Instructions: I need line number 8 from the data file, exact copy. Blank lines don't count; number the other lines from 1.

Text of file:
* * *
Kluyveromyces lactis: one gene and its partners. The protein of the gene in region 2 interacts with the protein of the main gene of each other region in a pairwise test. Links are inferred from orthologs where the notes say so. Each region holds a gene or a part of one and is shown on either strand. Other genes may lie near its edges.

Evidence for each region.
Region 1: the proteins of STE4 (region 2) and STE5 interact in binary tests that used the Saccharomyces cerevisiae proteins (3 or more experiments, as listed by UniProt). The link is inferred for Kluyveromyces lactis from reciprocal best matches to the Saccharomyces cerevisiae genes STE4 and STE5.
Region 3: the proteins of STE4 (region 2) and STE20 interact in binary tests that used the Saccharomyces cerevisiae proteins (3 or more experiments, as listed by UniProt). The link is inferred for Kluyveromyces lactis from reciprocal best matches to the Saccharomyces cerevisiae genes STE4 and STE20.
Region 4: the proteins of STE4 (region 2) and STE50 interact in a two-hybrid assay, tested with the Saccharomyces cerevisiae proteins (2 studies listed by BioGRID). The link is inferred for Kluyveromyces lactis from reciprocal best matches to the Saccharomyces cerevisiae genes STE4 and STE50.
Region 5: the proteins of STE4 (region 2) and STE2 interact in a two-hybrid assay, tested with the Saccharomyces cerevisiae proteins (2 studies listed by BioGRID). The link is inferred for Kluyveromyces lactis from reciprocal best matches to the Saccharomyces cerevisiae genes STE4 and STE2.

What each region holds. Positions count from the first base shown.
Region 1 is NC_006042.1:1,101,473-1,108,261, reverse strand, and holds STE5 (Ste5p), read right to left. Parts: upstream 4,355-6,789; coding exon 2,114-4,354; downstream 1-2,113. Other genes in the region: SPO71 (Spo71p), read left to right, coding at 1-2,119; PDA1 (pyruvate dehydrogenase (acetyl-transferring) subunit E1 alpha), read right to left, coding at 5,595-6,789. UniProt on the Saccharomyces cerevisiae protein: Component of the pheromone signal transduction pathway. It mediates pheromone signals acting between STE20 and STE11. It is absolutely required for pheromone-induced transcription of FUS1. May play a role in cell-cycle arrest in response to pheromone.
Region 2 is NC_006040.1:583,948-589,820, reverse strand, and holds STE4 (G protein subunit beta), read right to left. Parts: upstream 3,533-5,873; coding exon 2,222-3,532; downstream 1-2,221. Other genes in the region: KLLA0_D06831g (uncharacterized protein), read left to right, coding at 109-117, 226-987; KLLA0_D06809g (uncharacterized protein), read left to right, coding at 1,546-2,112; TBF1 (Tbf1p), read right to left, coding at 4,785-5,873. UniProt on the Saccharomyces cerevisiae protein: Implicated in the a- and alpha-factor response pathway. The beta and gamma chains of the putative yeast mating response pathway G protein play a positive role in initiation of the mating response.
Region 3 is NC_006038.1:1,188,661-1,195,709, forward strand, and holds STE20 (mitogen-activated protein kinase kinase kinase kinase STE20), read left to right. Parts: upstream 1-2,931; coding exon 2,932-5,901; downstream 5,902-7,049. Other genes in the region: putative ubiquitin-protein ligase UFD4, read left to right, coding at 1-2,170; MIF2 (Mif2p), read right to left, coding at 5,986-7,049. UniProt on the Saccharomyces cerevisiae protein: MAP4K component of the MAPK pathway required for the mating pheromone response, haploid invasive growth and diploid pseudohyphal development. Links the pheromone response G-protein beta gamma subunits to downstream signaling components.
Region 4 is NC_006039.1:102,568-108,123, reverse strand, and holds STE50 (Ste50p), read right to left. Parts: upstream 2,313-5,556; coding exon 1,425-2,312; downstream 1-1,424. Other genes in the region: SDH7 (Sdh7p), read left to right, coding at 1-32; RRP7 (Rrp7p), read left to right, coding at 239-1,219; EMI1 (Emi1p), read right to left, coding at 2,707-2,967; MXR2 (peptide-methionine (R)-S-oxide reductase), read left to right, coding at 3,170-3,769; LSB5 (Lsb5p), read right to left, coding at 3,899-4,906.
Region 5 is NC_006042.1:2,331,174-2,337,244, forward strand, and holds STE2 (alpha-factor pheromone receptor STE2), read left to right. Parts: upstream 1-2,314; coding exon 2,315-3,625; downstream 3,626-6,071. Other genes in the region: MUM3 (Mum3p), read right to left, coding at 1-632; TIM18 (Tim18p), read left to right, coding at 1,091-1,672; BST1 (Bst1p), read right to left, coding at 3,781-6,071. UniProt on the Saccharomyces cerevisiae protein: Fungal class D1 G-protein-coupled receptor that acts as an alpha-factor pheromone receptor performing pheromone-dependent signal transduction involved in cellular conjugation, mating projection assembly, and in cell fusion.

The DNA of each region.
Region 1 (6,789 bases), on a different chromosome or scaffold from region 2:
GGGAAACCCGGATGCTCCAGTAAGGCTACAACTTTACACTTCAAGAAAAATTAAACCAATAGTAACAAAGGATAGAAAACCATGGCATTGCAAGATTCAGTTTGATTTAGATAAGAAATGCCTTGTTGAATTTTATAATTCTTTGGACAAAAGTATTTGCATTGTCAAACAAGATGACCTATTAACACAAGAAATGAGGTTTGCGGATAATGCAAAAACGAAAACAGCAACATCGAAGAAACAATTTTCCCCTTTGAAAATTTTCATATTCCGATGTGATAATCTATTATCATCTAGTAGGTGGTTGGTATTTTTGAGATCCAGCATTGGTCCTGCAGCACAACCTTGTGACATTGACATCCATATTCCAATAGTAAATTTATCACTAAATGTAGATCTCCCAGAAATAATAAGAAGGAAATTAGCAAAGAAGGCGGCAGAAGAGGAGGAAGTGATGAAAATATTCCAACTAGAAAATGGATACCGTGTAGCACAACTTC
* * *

Region 1 is NC_006042.1:1,101,473-1,108,261, reverse strand, and holds STE5 (Ste5p), read right to left. Parts: upstream 4,355-6,789; coding exon 2,114-4,354; downstream 1-2,113. Other genes in the region: SPO71 (Spo71p), read left to right, coding at 1-2,119; PDA1 (pyruvate dehydrogenase (acetyl-transferring) subunit E1 alpha), read right to left, coding at 5,595-6,789. UniProt on the Saccharomyces cerevisiae protein: Component of the pheromone signal transduction pathway. It mediates pheromone signals acting between STE20 and STE11. It is absolutely required for pheromone-induced transcription of FUS1. May play a role in cell-cycle arrest in response to pheromone.